Career failures and how to learn from them

It is a tricky business pointing out that an idea is not as fresh as the promoter thinks.

Generally, we do not want to crush imagination, entrepreneurship, and ambition. But this must be balanced against a responsibility for alerting the next generations of pursuing false paths that lead to dead-ends. Failure is helpful in this respect providing we learn from the failure, which at the very least means documenting it and communicating it.


IllustrationCredit: Dionne Gain

On most occasions, what the young me perceived as new, turned out to be merely the repackaging of an older idea – something my father would often bring to my attention.

However, failure is rarely given much credit. We like winners, instant breakthroughs, revolutions in thinking. We see this in the collective hunger we have for the latest design for living or work.

For instance, take the case of the now pervasive idea of “mindsets”, it is still probably too soon to point out the problems with the original supportive research and the failures to replicate. But it is also too late because it is seen as rude and obstructive to point out to a large organisation that they have just invested millions in a well-meaning new program that is likely to be of dubious merit.


Mindfulness is another that can be put into this category. Evidence is now emerging of the very distinct limits of the effectiveness of this approach to stress management. Indeed, there is an increasingly vocal movement pointing out the inconvenient truth, that if we want genuinely to reduce workplace stress, the place of work, and the practices of work may be more important to address than an individual’s personal meditative practices.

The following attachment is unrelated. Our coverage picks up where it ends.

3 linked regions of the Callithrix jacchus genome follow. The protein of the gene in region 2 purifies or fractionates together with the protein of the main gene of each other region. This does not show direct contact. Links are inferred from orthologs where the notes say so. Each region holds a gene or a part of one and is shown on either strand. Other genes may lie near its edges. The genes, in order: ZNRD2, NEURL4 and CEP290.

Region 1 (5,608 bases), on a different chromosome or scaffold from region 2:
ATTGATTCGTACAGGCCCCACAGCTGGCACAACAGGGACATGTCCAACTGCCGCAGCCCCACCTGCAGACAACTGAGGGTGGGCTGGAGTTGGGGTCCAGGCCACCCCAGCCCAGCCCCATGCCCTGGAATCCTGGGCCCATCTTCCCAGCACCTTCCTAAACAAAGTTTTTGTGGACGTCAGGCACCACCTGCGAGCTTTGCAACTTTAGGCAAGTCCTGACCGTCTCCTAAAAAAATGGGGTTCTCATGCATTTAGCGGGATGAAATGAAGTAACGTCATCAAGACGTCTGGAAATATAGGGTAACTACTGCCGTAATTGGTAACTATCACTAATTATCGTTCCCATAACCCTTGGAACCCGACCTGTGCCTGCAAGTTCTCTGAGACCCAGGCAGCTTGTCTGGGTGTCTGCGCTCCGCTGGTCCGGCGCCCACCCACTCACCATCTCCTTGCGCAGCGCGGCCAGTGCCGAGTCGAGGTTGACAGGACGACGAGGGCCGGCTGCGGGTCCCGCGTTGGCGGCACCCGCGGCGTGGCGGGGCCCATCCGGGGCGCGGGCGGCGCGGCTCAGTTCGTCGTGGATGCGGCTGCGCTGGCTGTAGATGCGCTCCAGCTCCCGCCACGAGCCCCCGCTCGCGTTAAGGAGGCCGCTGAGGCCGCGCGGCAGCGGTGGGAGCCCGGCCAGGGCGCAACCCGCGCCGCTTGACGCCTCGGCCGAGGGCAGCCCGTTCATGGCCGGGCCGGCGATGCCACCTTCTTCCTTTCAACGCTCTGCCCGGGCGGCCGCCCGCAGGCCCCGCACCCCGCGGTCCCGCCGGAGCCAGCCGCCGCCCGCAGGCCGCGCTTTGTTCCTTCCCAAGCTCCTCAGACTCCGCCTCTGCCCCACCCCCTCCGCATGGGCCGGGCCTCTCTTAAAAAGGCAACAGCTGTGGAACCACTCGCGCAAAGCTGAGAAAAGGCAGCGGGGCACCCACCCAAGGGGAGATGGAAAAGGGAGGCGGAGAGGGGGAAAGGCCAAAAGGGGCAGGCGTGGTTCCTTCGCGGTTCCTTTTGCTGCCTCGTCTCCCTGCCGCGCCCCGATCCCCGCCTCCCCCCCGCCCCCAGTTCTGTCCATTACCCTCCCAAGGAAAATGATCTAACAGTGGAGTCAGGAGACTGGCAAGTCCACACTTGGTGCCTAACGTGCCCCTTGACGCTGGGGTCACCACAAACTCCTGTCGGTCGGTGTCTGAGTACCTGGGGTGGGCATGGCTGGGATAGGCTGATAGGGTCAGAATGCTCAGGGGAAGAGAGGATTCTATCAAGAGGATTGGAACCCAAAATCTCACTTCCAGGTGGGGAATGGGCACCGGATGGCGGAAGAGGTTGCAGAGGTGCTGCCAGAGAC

Contexts matter. Things matter like employer attitudes, remuneration, leadership, promotion of safe cultures and operating procedures, the design of work including genuine rest periods and holidays, the pacing of the work, the discretion provided to workers to be able to exercise their skills and knowledge and have a sense of dignity and mastery in their work. And on and on.

The trouble is, this stuff is messy and difficult to alter, and perhaps crucially for those wanting an immediate result, or a revolution in work practice, it can take a lot of time, and may not readily be measurable. It is a lot easier to focus on the individual and make them responsible for their own well-being. It sounds reasonable for a pico-second, until we remember how many lives have been saved by compulsory seat-belts or taxing cigarettes to the hilt.

Yet still, there is the remorseless promotion of instant formulas for career happiness. Just do a 5-minute insight exercise and magically your path will unfold like a yellow brick road in front of you.

Dr Jim Bright, FAPS owns Bright and Associates, a Career Management Consultancy and is a Director of Ed Tech startup Become Education Email to Follow him on Twitter @DrJimBright

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